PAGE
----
The Australian Aged Pension scheme provides a wonderful safety net for those with limited assets in retirement, although many remain confused by how their age pension entitlements differ from so-called superannuation income streams.
The Federal Government provides an income for all Australians who reach pension age, currently set at age 67, who can prove they are an Australian resident and meet certain eligibility requirements including the income and the assets tests (means test)1.
The rates and limits you may be subject to when calculating your pension eligibility vary depending on whether you are a homeowner or not and whether you are part of a couple. There are limits on the assets you have and deeming rules are in place which calculate an assumed rate of return on your investments.
In addition to the income from investment assets, you can also receive income from genuine employment under the Work Bonus scheme and still receive a full or part pension.
The asset and income tests provide generous limits for older Australians to qualify for the age pension, with most of the so-called loopholes for effectively ‘hiding assets’ from Services Australia having been closed or significantly reduced.
Importantly, the family home is excluded from the assets test, meaning a potential age pension recipient can have millions of dollars tied up in their own home and still qualify for the full-age pension, depending on the size of their remaining assets.
Concessions may be applied to properties that include land over 2 hectares if certain requirements are met.
Superannuation differs from the age pension
Superannuation sits alongside the age pension scheme, effectively topping up the pension or other income older Australians receive as they move into retirement. Superannuation is not subject to the same limitations or qualifying factors as the age pension. However, your superannuation is also included as part of the assets and income test when the government calculates your age pension.
Once you reach preservation age, which is 60 years of age for most people, you can effectively start your own private pension from your superannuation account. Once you do this, all the assets within super supporting this pension become tax-free in terms of earnings and capital gains. The income received is also tax-free in your hands.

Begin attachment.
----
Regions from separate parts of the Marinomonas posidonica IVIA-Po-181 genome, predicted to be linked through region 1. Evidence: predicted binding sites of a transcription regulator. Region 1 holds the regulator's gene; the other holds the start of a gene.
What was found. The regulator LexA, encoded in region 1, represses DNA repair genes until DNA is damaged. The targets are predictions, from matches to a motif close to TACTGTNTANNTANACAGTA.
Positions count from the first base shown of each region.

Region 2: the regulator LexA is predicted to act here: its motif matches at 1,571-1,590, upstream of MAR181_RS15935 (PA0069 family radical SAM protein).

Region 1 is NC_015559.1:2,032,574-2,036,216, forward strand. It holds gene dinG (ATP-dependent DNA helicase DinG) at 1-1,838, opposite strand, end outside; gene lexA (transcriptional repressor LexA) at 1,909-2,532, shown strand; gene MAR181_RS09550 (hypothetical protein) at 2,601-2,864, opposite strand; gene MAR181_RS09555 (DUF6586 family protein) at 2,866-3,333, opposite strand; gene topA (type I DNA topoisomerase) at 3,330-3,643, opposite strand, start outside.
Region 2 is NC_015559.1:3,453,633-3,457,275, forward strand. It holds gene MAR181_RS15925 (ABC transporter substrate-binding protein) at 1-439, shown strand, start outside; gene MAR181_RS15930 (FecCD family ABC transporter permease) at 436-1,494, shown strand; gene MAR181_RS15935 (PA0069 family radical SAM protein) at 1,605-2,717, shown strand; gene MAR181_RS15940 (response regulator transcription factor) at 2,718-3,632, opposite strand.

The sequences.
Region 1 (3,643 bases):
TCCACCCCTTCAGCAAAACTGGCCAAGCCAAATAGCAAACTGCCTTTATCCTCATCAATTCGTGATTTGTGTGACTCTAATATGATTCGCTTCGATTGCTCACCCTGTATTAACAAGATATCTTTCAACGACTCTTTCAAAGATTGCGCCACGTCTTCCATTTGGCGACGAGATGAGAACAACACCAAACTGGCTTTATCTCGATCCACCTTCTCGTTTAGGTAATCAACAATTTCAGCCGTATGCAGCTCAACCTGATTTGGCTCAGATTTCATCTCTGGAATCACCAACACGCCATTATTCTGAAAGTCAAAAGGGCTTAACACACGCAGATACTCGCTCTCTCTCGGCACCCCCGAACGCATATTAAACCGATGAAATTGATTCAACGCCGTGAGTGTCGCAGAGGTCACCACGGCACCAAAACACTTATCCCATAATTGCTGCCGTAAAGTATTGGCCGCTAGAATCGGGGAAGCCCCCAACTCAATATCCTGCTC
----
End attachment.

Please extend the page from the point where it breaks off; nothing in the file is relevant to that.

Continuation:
This can significantly benefit older Australians as it means that you can effectively start a private pension to top up your age pension entitlements. For many, this makes the difference between living from one pension payday to the next, to having a bit of spare cash to help get by.
A balancing act
For couples with a significant age difference, one strategy may be to move assets from the older partner into the younger partner’s superannuation account, where it won’t be included in the means test when determining the rate of the older person’s age pension.
As long as the younger partner is under the Age Pension age themselves and their superannuation account is still in accumulation mode or can still receive contributions, the assets held within that account will not be included when assessing the couple’s overall assets.
When moving funds from one partner to another, you may be able to contribute up to $110,000 in one financial year as a non-concessional contribution or $330,000 as a non-concessional contribution in any three-financial year period under the “three-year bring forward” rule, provided the Total Superannuation Caps are not reached.
With some simple planning, it is possible to distribute contributions from one partner to a younger partner in a relatively short timeframe and so reduce the assets included in the age pension means test accordingly.
These rules, though, are extremely complex and are best utilised under the guidance of a qualified financial planner to ensure you make the right decisions and avoid any costly mistakes.
The information contained in this article is general information only. It is not intended to be a recommendation, offer, advice or invitation to purchase, sell or otherwise deal in securities or other investments. Before making any decision in respect to a financial product, you should seek advice from an appropriately qualified professional. We believe that the information contained in this document is accurate. However, we are not specifically licensed to provide tax or legal advice and any information that may relate to you should be confirmed with your tax or legal adviser.